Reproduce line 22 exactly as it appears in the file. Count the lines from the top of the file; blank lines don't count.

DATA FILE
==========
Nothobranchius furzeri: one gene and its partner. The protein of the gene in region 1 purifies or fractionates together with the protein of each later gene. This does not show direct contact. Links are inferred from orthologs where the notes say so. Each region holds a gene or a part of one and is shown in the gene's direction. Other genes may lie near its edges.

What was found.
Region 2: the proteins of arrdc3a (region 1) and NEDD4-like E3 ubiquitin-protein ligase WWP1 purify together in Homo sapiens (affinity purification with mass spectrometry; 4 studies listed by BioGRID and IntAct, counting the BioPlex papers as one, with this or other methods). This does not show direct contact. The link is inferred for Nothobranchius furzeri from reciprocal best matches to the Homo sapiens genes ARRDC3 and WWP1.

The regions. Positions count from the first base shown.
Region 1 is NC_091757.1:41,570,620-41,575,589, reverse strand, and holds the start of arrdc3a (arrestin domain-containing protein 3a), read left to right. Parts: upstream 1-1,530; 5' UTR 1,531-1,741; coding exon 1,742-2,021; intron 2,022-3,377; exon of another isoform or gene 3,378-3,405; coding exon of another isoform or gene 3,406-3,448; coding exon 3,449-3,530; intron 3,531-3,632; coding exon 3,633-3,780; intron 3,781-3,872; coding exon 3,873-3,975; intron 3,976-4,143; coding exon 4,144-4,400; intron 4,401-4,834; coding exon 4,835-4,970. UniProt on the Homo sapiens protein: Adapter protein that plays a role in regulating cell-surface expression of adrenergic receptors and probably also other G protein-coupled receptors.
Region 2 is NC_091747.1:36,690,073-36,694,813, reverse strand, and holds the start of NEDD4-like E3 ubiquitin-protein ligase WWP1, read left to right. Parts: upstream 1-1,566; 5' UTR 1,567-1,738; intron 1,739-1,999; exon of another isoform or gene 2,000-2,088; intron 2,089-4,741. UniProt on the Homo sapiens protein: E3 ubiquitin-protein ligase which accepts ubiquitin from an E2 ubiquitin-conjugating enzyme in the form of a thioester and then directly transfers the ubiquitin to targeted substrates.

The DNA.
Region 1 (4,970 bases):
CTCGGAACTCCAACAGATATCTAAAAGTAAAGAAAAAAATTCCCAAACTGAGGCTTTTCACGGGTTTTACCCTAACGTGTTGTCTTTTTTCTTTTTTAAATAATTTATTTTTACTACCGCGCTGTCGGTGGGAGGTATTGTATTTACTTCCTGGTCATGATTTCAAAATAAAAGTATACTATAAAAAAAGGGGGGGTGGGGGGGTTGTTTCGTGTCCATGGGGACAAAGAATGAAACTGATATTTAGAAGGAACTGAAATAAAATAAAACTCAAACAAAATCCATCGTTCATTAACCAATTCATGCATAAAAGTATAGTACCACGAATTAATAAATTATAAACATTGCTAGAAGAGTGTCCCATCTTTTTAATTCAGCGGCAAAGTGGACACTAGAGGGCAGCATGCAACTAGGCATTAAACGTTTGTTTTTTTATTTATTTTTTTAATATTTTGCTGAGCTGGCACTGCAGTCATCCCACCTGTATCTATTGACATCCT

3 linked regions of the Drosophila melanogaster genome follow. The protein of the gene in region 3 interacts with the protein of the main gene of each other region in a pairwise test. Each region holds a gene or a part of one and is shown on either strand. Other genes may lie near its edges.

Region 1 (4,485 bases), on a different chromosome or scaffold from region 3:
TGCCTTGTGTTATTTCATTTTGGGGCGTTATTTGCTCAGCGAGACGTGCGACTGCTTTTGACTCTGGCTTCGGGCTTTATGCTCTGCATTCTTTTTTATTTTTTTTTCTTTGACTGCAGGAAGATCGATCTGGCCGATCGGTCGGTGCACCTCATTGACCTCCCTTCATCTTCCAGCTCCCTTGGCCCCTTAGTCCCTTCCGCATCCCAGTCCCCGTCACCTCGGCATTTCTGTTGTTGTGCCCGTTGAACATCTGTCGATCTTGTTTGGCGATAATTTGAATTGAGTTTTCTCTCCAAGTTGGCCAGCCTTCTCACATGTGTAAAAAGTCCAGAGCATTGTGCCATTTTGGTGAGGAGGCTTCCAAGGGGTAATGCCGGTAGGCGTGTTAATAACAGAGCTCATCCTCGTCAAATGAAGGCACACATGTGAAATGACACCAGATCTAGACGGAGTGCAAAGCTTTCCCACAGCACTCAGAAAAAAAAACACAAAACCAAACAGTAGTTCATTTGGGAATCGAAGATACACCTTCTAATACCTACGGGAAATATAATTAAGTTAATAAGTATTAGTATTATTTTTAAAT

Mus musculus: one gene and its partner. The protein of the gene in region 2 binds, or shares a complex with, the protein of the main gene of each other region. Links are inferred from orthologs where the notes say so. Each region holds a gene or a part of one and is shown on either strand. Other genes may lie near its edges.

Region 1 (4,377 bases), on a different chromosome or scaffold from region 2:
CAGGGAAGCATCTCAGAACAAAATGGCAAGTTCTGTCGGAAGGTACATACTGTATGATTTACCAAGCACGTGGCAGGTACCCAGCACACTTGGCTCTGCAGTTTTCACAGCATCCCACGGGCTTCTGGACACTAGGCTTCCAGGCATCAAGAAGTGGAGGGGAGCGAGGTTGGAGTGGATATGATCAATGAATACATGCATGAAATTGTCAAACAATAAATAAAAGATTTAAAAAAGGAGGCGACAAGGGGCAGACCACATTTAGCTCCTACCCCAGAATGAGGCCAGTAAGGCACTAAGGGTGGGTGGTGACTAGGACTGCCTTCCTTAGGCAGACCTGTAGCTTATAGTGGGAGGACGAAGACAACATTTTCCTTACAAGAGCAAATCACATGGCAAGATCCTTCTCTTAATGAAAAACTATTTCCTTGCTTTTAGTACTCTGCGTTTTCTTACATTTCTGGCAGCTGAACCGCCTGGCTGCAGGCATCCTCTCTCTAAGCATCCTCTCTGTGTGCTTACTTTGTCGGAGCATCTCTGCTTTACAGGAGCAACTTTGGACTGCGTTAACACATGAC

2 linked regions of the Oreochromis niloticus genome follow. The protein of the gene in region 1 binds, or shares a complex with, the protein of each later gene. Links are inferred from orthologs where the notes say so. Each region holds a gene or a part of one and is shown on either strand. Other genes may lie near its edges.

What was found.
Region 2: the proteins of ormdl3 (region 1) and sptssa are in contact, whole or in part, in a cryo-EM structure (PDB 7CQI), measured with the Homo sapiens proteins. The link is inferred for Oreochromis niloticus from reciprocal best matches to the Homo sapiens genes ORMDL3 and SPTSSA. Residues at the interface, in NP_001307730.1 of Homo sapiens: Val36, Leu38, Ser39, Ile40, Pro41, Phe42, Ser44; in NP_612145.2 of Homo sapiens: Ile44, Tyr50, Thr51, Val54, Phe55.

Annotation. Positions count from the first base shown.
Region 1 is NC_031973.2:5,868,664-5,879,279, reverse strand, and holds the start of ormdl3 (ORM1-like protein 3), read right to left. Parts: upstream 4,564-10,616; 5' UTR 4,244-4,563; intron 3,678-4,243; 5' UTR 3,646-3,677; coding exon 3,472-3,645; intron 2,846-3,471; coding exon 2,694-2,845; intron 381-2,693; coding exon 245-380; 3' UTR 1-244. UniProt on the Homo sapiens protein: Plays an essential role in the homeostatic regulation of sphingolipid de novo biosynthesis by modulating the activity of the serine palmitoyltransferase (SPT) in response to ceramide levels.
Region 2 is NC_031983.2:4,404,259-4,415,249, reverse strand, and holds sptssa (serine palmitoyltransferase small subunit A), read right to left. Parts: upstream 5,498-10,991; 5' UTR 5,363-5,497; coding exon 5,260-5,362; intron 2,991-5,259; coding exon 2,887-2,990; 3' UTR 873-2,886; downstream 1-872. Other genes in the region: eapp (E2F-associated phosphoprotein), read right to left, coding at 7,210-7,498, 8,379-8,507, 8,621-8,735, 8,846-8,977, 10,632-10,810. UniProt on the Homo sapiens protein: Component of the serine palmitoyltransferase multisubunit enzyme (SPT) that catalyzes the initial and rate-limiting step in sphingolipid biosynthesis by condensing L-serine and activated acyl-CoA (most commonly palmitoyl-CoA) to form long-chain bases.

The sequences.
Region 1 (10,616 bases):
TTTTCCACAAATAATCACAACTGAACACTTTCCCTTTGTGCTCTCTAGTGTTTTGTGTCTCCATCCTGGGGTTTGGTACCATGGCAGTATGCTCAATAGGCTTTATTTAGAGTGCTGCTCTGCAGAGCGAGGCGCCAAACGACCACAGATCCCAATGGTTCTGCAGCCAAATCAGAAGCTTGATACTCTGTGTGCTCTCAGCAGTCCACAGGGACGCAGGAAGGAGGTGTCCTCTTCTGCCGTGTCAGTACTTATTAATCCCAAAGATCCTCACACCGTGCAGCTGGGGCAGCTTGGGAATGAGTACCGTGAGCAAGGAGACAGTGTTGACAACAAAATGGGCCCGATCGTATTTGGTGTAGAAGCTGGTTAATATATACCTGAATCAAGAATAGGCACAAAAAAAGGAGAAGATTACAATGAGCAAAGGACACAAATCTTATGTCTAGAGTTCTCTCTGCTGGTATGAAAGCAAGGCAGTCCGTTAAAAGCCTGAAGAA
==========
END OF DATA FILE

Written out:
The sequences.